BMT Myrtle Avenue Line

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BMT Myrtle Avenue Line
The M train serves the entire BMT Myrtle Avenue Line at all times
Type Rapid transit
System New York City Subway
Termini Metropolitan Avenue
Central Avenue
Stations 7
Opened 1889–1915
Owner City of New York
Operator(s) New York City Transit Authority
Character Street level (Metropolitan Avenue only)
No. of tracks 2
Track gauge 4 ft 8 12 in (1,435 mm)
Electrification 600V DC third rail

The Myrtle Avenue Line, also called the Myrtle Avenue Elevated,[1] is a fully elevated line of the New York City Subway as part of the BMT division. The line is the last surviving remnant of one of the original Brooklyn elevated railroads. The remnant line operates as a spur branch from the Jamaica Line to Bushwick, Ridgewood and Middle Village, terminating at its original Eastern terminal across the street from Lutheran Cemetery. Until 1969, the line continued west into Downtown Brooklyn and until 1944, over the Brooklyn Bridge to a terminal at Park Row in Manhattan.

Extent and service

  Time period Section of line
M All times Entire line

The Myrtle Avenue Line is currently served by the M service. The line begins at Metropolitan Avenue in Middle Village, Queens. It heads southwest along a private right-of-way, eventually joining an elevated structure above Palmetto Street in Ridgewood and Myrtle Avenue in the Brooklyn neighborhood of Bushwick. Just before reaching Broadway (on which the BMT Jamaica Line operates), the line curves to the left and merges into the Jamaica Line tracks just east of Myrtle Avenue. The upper level of the station, which was called "Broadway", opened in 1889 and closed on October 4, 1969, still exists.


BMT Myrtle Avenue Line
Middle Village – Metropolitan Avenue
Fresh Pond Road
Forest Avenue
Seneca Avenue
Knickerbocker Avenue
Central Avenue
Myrtle Avenue
(formerly Broadway)
Sumner Avenue
Tompkins Avenue
Nostrand Avenue
Franklin Avenue
Grand Avenue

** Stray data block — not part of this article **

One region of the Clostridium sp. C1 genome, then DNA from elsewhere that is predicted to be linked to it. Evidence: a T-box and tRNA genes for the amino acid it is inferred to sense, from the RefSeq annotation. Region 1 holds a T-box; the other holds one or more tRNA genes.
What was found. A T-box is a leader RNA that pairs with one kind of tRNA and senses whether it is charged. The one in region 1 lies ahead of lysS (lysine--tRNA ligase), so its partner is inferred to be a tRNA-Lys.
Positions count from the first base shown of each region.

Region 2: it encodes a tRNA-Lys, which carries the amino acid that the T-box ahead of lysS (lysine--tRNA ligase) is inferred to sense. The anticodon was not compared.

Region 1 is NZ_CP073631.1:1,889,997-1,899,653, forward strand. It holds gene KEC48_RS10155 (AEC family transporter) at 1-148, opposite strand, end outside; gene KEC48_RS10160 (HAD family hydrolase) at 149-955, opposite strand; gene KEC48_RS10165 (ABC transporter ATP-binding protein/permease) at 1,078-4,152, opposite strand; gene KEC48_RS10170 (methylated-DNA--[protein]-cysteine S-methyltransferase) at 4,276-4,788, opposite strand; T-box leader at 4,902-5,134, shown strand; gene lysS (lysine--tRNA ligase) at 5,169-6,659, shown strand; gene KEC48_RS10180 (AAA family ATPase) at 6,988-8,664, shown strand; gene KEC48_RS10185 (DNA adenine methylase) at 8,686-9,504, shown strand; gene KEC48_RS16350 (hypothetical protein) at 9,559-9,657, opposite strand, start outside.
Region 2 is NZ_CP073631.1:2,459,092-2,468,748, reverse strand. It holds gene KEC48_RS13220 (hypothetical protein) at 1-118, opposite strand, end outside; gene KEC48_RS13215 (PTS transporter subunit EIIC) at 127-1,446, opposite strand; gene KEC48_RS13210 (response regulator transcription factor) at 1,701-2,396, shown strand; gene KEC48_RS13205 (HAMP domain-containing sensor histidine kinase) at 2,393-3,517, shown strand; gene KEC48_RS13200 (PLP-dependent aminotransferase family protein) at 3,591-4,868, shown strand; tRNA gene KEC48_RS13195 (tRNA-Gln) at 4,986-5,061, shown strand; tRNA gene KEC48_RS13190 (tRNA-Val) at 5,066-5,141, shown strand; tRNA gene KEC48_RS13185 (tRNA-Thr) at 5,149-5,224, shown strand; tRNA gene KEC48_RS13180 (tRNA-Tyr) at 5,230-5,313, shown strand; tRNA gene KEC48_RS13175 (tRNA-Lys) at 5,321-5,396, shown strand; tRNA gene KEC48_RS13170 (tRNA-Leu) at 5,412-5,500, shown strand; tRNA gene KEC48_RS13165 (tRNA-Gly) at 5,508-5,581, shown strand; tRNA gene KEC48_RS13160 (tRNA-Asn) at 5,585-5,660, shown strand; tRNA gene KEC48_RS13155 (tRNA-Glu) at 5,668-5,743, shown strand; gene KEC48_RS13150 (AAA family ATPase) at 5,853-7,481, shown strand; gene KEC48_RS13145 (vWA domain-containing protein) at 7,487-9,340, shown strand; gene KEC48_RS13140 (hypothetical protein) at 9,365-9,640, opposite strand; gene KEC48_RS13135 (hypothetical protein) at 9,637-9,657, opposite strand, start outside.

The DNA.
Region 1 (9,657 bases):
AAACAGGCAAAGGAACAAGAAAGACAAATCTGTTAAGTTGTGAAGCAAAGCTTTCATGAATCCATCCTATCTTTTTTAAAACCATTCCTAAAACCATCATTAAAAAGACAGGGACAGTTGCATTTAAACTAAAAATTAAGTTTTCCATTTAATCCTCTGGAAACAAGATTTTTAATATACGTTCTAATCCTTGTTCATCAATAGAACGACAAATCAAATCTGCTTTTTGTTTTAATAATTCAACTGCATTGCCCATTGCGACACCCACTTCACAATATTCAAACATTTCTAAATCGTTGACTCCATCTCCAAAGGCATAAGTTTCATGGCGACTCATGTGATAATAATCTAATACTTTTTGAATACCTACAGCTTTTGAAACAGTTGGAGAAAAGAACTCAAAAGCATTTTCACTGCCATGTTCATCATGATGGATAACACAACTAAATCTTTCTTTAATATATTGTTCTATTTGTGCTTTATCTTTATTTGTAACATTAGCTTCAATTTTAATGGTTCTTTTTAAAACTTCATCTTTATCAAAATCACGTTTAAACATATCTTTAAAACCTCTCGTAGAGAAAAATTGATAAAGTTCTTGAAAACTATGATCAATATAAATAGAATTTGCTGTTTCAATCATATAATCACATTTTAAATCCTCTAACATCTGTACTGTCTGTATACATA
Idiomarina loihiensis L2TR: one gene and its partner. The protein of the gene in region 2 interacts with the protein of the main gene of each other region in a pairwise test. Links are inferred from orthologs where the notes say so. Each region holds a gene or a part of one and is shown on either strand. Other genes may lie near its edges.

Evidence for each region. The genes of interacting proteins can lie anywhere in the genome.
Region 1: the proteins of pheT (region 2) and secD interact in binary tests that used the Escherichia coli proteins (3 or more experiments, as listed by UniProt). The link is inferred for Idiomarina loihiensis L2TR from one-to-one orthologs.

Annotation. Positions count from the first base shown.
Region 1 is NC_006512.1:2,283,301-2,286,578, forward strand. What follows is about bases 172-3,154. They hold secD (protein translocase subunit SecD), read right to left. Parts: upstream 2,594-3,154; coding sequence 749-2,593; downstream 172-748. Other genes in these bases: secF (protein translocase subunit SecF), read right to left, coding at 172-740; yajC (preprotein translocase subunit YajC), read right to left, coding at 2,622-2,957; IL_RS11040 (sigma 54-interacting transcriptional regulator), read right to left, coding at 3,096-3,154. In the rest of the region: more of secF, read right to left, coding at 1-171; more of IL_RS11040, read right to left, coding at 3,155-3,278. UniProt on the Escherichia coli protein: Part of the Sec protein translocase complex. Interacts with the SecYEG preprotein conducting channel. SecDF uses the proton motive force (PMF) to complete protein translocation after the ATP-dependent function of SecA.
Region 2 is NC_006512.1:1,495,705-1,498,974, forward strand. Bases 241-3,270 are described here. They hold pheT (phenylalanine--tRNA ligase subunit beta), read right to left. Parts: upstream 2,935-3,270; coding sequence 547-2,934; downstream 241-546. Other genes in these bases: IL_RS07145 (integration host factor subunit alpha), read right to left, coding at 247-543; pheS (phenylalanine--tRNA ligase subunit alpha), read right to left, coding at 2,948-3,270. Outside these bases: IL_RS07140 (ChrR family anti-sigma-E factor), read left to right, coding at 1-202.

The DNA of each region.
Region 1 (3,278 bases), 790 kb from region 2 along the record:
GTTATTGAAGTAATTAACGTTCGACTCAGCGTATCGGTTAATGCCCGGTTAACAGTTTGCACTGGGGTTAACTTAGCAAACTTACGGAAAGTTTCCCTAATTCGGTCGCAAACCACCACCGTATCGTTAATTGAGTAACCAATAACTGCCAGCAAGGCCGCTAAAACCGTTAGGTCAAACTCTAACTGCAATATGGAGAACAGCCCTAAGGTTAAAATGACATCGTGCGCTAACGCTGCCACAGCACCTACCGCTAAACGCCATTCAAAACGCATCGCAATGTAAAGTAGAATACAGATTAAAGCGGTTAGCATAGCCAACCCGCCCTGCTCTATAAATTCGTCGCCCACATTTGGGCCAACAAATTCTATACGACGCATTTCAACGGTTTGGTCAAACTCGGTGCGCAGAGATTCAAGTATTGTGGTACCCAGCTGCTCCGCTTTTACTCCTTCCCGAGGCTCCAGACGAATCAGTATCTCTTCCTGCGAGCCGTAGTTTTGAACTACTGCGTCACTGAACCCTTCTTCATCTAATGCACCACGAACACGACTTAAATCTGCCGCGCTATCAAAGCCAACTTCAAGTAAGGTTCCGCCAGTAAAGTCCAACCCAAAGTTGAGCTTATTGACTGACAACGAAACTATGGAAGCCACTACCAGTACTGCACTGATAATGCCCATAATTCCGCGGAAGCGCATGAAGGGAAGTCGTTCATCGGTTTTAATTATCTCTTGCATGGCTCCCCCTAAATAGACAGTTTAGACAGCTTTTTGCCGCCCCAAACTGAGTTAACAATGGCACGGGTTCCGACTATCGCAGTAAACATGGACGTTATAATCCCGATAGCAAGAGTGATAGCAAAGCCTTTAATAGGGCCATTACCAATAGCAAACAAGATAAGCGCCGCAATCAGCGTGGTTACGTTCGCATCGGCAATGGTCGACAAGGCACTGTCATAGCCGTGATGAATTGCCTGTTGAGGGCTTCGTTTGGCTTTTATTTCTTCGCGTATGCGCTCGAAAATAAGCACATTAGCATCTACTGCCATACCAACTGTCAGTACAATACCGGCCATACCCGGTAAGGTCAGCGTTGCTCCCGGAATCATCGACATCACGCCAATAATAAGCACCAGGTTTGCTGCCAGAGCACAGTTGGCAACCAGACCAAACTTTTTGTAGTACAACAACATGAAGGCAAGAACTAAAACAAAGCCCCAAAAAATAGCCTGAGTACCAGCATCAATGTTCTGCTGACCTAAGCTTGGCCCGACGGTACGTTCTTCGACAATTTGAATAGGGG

Washington Avenue
Vanderbilt Avenue
Navy Street
Bridge–Jay Streets
Adams Street
Sands Street
Park Row

The first section of the line ran over Myrtle Avenue from Johnson and Adams Streets to a junction with what was then known as the Main Line at Grand Avenue and was opened on April 10, 1888 by the Union Elevated Railroad. Trains continued along Grand Avenue and Lexington Avenue to Broadway, where the line joined the Broadway Elevated, and then along Broadway to East New York. On September 1, 1888, the line was extended westward along Adams Street and Sands Street, to a terminal at Washington Street for the Brooklyn Bridge. On April 27, 1889, the line was extended east along Myrtle Avenue to Broadway.

The west end of the line was extended north along Adams Street to an elevated station over Sands Street and High Street in 1896. The connection to the Brooklyn Bridge tracks opened on June 18, 1898, along a private right-of-way halfway between Concord Street and Cathedral Place. The first trains to use it came from the Fifth Avenue Elevated (using the Myrtle Avenue El west of Hudson Avenue).

The line was later extended east to Wyckoff Avenue (at the Brooklyn/Queens border). In 1906 the el was connected via a ramp to the Lutheran Cemetery Line, a former steam dummy line to Metropolitan Avenue that had opened on September 3, 1881. That section was elevated as part of the Dual Contracts on February 22, 1915.

On July 29, 1914, the connection to the Broadway (Brooklyn) Line was opened, allowing Myrtle Avenue Line trains to operate via the Williamsburg Bridge. This service became BMT 10 in 1924, and the original Myrtle Avenue Line service to Park Row became BMT 11, later referred to as M and MJ.

As part of the Dual Contracts rebuilding of the Myrtle Avenue El, a third track was installed north of Myrtle Avenue. This track started from a point south of Central Avenue through Myrtle – Wyckoff Avenues to a bumper just south of Seneca Avenue. The only switches were at the southern end so the center track could only be used for layups. It was never used in revenue service and removed by 1946.